Last week, I had the opportunity to hand out US Constitutions to Aggie community members who may or may not have had an interest in this country’s (no matter how disgraced) foundational document. This was for Constitution Day. I looked forward to tabling on campus. I hadn’t done so in a year, and it would allow for socializing with my peers during a time in which social interaction is looked down upon. Our current educational environment has taken a toll on many hard-working students, but there are small bright spots that make this environment tolerable. Last week’s bright spot was this event. I held these feelings closely, before the event was so incorrectly criticized and disparaged by a faculty member who should aspire to lead students in their department, rather than to criticize for criticism’s sake.
Last week’s opinion piece penned by Professor Neal Rosendorf of the Government department, stated that Constitution Day was just an exercise to “inculcate American students with an uncritical fealty to a founding document that has been responsible for the disfranchisement and suffering of many millions of Americans”. I took this statement personally, as did many other Government Graduate Student Organization members. To imply that participation in this event is a representation of my personal beliefs, which may be antagonistic at times and critical of the government, is an attempt to strip me of my agency. This implies that as graduate students we are easily swayed and instilled with ideals that we may not believe in or understand. I have great respect for the pursuit of higher education. I have been doing so for nearly 7 years, and not once have I blindly accepted fact without reflecting and critically engaging the material provided to me. The opinion piece in question reads as if the author is not a faculty member of the Government department. It reads as if the author doesn’t have the resources to reach out to GGSO executive membership and collaborate on an event that may be in line with valid views concerning the history and flaws of the Constitution. Instead, it reflexively criticizes.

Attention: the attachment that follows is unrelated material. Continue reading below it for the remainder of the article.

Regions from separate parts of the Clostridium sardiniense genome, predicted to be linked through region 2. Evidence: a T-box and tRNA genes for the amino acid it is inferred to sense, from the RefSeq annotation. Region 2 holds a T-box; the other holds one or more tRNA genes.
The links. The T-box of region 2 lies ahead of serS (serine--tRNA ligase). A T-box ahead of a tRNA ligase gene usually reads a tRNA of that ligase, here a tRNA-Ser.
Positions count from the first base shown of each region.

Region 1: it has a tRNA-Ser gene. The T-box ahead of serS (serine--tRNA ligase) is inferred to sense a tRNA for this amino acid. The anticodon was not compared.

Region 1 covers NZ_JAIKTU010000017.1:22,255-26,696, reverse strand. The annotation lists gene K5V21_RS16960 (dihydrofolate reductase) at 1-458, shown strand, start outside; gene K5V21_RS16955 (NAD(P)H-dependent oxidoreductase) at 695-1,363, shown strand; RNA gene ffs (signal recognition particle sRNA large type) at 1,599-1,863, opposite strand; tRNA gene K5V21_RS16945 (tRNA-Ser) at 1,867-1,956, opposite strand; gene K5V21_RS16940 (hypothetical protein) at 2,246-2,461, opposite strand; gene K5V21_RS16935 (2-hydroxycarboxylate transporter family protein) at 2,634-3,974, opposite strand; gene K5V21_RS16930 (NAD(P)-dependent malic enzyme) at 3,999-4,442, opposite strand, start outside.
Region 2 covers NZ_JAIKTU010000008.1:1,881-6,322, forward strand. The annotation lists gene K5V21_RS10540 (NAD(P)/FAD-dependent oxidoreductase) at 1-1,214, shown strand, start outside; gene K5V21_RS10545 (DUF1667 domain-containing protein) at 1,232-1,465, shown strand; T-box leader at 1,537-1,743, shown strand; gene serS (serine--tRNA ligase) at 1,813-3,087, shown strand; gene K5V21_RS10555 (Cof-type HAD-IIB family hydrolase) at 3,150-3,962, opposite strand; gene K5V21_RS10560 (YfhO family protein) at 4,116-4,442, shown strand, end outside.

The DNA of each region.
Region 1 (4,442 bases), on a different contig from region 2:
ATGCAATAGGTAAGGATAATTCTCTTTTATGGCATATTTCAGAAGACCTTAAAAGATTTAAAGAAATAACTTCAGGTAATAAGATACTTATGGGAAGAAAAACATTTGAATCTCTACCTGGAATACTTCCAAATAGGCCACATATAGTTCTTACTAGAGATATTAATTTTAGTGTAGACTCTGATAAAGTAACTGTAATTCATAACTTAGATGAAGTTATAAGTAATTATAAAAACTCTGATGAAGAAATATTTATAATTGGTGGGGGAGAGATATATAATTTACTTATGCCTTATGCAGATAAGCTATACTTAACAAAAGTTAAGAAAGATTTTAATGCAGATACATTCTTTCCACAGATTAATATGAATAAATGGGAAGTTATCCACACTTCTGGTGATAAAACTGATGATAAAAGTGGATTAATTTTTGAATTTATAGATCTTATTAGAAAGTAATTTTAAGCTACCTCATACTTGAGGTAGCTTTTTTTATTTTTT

This opinion piece also came with a racial microaggression, although it just felt aggressive. It was a slap in the face from a faculty member who esteems themselves on being on the ‘right’ side of history quite frequently. The opinion piece suggested that one might ask any “African-American” about their opinion of the failures one might find within the constitution. It implied that one would likely find the same response from said African Americans. Sorry to break it to you Professor, but Black people are not a monolith. We aren’t a homogenous group. Quite frankly, I am tired of being lumped in with every other Black person. Frequently, it seems that our opinions are only valid when they exist to prove points held by those who don’t value us and what we think beyond the marginalization and adversity that we have faced. If you were to ever wander into the sphere of general Black discourse, you might notice that Black individuality is criticized, or worse, co-opted and marketed to shame us and esteem others. To equate one opinion with a collective Black opinion is a failure of one’s own. And I expect you to own that.
I expect you to realize that in failing to consult a group of students about the activities they engage in while on campus, you exemplify the exact ‘failures’ of the Government Department that disgust you. I hope in the future you can think about the difference between intent and impact, or the differences between intent and implementation. Releasing an opinion editorial is light work. Doing what is necessary, the requisite work to push and challenge your students to do more is where the real value is. I hope you try to engage in this work sometime soon. Writing convoluted hot takes about student activities is ineffectual.
I also hope that the publishing of last week’s letter does not set a dangerous precedent where Professors feel free to disparage their students in a public forum without consulting and interacting with said students, without the required mentorship, and without compassion.
Last week’s article is nothing more than a distraction from a real constitutional tragedy–the staggering loss of one of our Nation’s greatest Constitutional defenders and advocates for justice, Supreme Court Justice Ruth Bader Ginsburg. Justice Ginsburg once stated, “Real change, enduring change, happens one step at a time”. May she rest in peace, as we carry on her commitment to enduring change and progress, one step at a time, with or without the compassionate mentorship that should be expected at this University.
Government Graduate Assistant
Black person with agency